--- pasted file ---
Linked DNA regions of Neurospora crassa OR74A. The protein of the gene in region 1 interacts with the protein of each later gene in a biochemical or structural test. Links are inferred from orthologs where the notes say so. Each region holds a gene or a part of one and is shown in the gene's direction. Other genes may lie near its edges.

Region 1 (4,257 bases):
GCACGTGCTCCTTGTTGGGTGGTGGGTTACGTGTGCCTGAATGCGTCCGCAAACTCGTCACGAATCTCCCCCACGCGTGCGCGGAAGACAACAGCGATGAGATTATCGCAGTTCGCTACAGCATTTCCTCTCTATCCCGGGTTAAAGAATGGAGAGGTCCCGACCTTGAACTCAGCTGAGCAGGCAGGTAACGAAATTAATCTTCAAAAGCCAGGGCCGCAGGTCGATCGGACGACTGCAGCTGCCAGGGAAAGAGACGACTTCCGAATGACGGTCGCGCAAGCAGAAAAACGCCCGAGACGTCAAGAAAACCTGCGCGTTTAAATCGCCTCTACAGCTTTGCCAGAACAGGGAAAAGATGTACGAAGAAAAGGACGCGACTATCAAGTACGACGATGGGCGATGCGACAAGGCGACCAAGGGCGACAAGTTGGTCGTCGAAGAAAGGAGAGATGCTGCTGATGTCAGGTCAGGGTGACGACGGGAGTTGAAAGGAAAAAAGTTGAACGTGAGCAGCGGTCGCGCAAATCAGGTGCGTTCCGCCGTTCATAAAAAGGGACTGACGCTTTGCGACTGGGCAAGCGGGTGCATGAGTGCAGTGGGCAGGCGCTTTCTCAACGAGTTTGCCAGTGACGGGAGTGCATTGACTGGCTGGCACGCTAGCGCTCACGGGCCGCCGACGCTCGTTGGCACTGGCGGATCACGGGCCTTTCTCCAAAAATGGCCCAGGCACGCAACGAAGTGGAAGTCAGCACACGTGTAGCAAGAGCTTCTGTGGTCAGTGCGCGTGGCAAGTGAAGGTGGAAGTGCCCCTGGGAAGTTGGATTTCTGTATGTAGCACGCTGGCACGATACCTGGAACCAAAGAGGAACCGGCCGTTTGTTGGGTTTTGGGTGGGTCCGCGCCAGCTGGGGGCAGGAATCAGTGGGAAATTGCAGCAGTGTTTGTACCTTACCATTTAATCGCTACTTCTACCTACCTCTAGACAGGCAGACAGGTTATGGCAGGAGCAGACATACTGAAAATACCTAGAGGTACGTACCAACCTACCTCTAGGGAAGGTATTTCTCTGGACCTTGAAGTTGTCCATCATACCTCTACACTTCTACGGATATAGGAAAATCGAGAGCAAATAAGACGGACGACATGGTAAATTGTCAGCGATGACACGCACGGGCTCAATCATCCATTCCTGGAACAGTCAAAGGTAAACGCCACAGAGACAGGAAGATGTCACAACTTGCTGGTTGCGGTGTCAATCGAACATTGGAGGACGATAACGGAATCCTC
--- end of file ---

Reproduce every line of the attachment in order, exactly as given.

Linked DNA regions of Neurospora crassa OR74A. The protein of the gene in region 1 interacts with the protein of each later gene in a biochemical or structural test. Links are inferred from orthologs where the notes say so. Each region holds a gene or a part of one and is shown in the gene's direction. Other genes may lie near its edges.

Region 1 (4,257 bases):
GCACGTGCTCCTTGTTGGGTGGTGGGTTACGTGTGCCTGAATGCGTCCGCAAACTCGTCACGAATCTCCCCCACGCGTGCGCGGAAGACAACAGCGATGAGATTATCGCAGTTCGCTACAGCATTTCCTCTCTATCCCGGGTTAAAGAATGGAGAGGTCCCGACCTTGAACTCAGCTGAGCAGGCAGGTAACGAAATTAATCTTCAAAAGCCAGGGCCGCAGGTCGATCGGACGACTGCAGCTGCCAGGGAAAGAGACGACTTCCGAATGACGGTCGCGCAAGCAGAAAAACGCCCGAGACGTCAAGAAAACCTGCGCGTTTAAATCGCCTCTACAGCTTTGCCAGAACAGGGAAAAGATGTACGAAGAAAAGGACGCGACTATCAAGTACGACGATGGGCGATGCGACAAGGCGACCAAGGGCGACAAGTTGGTCGTCGAAGAAAGGAGAGATGCTGCTGATGTCAGGTCAGGGTGACGACGGGAGTTGAAAGGAAAAAAGTTGAACGTGAGCAGCGGTCGCGCAAATCAGGTGCGTTCCGCCGTTCATAAAAAGGGACTGACGCTTTGCGACTGGGCAAGCGGGTGCATGAGTGCAGTGGGCAGGCGCTTTCTCAACGAGTTTGCCAGTGACGGGAGTGCATTGACTGGCTGGCACGCTAGCGCTCACGGGCCGCCGACGCTCGTTGGCACTGGCGGATCACGGGCCTTTCTCCAAAAATGGCCCAGGCACGCAACGAAGTGGAAGTCAGCACACGTGTAGCAAGAGCTTCTGTGGTCAGTGCGCGTGGCAAGTGAAGGTGGAAGTGCCCCTGGGAAGTTGGATTTCTGTATGTAGCACGCTGGCACGATACCTGGAACCAAAGAGGAACCGGCCGTTTGTTGGGTTTTGGGTGGGTCCGCGCCAGCTGGGGGCAGGAATCAGTGGGAAATTGCAGCAGTGTTTGTACCTTACCATTTAATCGCTACTTCTACCTACCTCTAGACAGGCAGACAGGTTATGGCAGGAGCAGACATACTGAAAATACCTAGAGGTACGTACCAACCTACCTCTAGGGAAGGTATTTCTCTGGACCTTGAAGTTGTCCATCATACCTCTACACTTCTACGGATATAGGAAAATCGAGAGCAAATAAGACGGACGACATGGTAAATTGTCAGCGATGACACGCACGGGCTCAATCATCCATTCCTGGAACAGTCAAAGGTAAACGCCACAGAGACAGGAAGATGTCACAACTTGCTGGTTGCGGTGTCAATCGAACATTGGAGGACGATAACGGAATCCTC